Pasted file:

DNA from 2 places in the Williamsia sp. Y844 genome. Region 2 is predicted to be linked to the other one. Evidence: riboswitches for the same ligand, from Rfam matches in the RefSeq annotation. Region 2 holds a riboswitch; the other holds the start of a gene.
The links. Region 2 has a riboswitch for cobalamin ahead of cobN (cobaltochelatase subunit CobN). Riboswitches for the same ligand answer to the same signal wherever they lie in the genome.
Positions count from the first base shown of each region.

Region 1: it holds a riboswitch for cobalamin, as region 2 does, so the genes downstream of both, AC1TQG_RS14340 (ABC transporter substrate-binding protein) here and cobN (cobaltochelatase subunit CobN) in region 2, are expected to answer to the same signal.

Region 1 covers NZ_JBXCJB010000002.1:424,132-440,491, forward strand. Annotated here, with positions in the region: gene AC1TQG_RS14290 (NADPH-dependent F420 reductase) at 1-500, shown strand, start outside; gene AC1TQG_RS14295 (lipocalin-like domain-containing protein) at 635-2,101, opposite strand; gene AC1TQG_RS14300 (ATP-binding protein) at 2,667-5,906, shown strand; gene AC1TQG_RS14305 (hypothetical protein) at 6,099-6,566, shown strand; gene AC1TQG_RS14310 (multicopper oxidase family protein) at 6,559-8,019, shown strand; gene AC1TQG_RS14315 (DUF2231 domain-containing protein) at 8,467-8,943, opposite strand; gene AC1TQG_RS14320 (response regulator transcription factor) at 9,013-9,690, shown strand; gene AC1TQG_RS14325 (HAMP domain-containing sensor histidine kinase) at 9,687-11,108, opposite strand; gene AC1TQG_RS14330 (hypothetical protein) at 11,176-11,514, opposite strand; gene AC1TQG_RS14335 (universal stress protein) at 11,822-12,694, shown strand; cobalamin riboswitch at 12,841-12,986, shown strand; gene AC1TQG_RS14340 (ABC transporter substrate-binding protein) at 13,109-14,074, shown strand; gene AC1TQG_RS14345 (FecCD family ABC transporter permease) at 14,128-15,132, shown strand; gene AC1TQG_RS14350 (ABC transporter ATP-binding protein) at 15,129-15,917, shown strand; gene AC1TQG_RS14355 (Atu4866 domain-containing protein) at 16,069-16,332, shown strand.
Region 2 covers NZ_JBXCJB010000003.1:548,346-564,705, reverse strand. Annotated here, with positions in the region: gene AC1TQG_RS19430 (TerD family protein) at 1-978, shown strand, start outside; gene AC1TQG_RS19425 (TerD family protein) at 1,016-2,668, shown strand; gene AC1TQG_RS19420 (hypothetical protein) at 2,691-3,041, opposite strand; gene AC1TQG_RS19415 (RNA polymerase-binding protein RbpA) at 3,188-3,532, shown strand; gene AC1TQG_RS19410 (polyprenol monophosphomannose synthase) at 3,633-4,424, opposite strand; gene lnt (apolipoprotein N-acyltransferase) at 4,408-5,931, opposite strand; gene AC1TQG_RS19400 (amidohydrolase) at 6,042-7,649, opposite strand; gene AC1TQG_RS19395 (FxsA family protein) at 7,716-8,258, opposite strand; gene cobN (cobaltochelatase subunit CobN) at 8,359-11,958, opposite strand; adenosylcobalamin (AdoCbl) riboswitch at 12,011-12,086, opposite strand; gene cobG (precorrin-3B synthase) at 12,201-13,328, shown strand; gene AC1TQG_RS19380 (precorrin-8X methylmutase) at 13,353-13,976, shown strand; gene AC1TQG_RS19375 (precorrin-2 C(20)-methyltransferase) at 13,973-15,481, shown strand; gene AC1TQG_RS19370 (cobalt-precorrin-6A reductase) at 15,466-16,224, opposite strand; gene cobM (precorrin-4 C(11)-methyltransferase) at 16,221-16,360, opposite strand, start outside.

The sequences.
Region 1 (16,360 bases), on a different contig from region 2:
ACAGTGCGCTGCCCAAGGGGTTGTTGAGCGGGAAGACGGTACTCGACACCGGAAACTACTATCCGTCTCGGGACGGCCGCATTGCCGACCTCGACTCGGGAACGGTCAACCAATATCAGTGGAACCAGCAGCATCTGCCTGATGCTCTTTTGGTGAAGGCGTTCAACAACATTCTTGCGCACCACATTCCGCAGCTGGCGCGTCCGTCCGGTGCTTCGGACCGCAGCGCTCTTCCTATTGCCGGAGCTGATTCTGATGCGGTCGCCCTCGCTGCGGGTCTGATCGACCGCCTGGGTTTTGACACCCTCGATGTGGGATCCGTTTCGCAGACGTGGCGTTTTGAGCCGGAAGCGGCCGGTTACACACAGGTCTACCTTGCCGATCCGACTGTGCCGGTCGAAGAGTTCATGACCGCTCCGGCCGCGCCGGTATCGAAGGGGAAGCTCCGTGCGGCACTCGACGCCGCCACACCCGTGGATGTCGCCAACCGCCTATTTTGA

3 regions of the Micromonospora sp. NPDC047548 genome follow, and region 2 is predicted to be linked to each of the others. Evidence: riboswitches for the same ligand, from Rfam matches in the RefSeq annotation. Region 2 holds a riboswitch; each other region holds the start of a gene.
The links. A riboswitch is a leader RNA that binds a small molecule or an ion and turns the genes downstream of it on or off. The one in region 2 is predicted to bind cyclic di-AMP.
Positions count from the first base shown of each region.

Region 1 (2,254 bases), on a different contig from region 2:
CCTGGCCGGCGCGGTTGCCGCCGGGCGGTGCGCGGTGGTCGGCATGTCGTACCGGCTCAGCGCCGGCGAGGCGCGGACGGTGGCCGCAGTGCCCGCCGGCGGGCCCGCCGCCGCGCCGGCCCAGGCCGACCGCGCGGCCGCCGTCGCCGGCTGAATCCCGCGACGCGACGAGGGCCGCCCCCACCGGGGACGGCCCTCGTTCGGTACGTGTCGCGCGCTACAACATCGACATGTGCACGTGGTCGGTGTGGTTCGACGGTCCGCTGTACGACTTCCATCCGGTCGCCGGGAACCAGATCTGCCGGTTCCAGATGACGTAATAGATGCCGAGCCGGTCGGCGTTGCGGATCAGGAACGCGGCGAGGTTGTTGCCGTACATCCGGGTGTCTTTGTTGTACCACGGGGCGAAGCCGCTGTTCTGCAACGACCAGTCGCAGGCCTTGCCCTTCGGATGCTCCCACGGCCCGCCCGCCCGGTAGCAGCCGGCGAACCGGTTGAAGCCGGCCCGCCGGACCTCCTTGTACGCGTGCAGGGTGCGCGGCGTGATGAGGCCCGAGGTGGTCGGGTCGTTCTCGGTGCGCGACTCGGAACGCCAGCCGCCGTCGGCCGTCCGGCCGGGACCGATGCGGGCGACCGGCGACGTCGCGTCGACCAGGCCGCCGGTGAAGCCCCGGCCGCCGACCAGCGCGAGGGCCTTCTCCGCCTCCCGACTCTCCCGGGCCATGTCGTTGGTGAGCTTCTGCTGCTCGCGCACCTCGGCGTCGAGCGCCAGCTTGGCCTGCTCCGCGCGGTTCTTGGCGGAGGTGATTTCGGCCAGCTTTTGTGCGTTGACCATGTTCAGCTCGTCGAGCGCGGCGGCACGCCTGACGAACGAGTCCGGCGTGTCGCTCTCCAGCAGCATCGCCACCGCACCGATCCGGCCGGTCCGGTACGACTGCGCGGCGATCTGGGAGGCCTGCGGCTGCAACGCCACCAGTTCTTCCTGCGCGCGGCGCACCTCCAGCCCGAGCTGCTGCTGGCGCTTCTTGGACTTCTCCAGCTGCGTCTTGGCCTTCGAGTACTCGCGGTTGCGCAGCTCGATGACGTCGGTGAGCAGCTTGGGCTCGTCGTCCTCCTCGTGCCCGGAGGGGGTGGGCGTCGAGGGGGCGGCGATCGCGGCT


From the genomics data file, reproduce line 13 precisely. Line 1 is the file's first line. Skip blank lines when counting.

Region 1 (2,254 bases), on a different contig from region 2: